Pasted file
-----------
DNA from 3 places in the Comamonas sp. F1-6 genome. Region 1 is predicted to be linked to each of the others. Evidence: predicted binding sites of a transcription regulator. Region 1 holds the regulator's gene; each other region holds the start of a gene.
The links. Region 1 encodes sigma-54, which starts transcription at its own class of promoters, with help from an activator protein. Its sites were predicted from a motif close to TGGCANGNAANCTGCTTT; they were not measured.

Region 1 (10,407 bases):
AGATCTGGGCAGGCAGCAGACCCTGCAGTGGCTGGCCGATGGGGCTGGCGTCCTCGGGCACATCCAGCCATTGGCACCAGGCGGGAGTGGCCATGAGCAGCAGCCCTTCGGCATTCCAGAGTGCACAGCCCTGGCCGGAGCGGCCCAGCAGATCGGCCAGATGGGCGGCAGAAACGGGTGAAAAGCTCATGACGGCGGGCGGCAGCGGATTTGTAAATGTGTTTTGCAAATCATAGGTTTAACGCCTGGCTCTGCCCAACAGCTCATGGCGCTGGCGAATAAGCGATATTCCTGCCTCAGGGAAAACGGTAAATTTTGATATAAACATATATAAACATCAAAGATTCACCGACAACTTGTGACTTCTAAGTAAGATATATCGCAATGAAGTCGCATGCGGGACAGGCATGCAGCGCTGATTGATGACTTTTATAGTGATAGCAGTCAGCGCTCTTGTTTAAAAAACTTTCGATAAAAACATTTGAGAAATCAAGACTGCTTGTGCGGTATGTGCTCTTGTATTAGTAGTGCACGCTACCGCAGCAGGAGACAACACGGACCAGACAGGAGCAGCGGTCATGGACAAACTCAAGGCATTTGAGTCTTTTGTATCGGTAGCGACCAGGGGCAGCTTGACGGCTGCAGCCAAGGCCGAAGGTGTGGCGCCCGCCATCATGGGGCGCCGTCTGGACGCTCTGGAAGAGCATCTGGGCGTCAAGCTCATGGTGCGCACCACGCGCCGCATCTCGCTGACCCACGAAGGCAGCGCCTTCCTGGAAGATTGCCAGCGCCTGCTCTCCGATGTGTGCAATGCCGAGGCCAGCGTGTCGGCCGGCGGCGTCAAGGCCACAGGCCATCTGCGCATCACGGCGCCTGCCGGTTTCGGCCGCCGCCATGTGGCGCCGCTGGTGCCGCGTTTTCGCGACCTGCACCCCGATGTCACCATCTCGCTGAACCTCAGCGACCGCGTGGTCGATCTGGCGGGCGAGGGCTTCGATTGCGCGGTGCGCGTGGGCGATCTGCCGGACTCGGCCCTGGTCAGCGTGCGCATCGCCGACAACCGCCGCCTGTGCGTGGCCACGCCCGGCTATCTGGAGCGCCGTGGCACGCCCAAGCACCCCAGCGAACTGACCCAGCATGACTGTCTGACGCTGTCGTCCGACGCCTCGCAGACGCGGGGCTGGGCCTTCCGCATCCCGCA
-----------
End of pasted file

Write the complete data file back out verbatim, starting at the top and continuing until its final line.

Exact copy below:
DNA from 3 places in the Comamonas sp. F1-6 genome. Region 1 is predicted to be linked to each of the others. Evidence: predicted binding sites of a transcription regulator. Region 1 holds the regulator's gene; each other region holds the start of a gene.
The links. Region 1 encodes sigma-54, which starts transcription at its own class of promoters, with help from an activator protein. Its sites were predicted from a motif close to TGGCANGNAANCTGCTTT; they were not measured.

Region 1 (10,407 bases):
AGATCTGGGCAGGCAGCAGACCCTGCAGTGGCTGGCCGATGGGGCTGGCGTCCTCGGGCACATCCAGCCATTGGCACCAGGCGGGAGTGGCCATGAGCAGCAGCCCTTCGGCATTCCAGAGTGCACAGCCCTGGCCGGAGCGGCCCAGCAGATCGGCCAGATGGGCGGCAGAAACGGGTGAAAAGCTCATGACGGCGGGCGGCAGCGGATTTGTAAATGTGTTTTGCAAATCATAGGTTTAACGCCTGGCTCTGCCCAACAGCTCATGGCGCTGGCGAATAAGCGATATTCCTGCCTCAGGGAAAACGGTAAATTTTGATATAAACATATATAAACATCAAAGATTCACCGACAACTTGTGACTTCTAAGTAAGATATATCGCAATGAAGTCGCATGCGGGACAGGCATGCAGCGCTGATTGATGACTTTTATAGTGATAGCAGTCAGCGCTCTTGTTTAAAAAACTTTCGATAAAAACATTTGAGAAATCAAGACTGCTTGTGCGGTATGTGCTCTTGTATTAGTAGTGCACGCTACCGCAGCAGGAGACAACACGGACCAGACAGGAGCAGCGGTCATGGACAAACTCAAGGCATTTGAGTCTTTTGTATCGGTAGCGACCAGGGGCAGCTTGACGGCTGCAGCCAAGGCCGAAGGTGTGGCGCCCGCCATCATGGGGCGCCGTCTGGACGCTCTGGAAGAGCATCTGGGCGTCAAGCTCATGGTGCGCACCACGCGCCGCATCTCGCTGACCCACGAAGGCAGCGCCTTCCTGGAAGATTGCCAGCGCCTGCTCTCCGATGTGTGCAATGCCGAGGCCAGCGTGTCGGCCGGCGGCGTCAAGGCCACAGGCCATCTGCGCATCACGGCGCCTGCCGGTTTCGGCCGCCGCCATGTGGCGCCGCTGGTGCCGCGTTTTCGCGACCTGCACCCCGATGTCACCATCTCGCTGAACCTCAGCGACCGCGTGGTCGATCTGGCGGGCGAGGGCTTCGATTGCGCGGTGCGCGTGGGCGATCTGCCGGACTCGGCCCTGGTCAGCGTGCGCATCGCCGACAACCGCCGCCTGTGCGTGGCCACGCCCGGCTATCTGGAGCGCCGTGGCACGCCCAAGCACCCCAGCGAACTGACCCAGCATGACTGTCTGACGCTGTCGTCCGACGCCTCGCAGACGCGGGGCTGGGCCTTCCGCATCCCGCA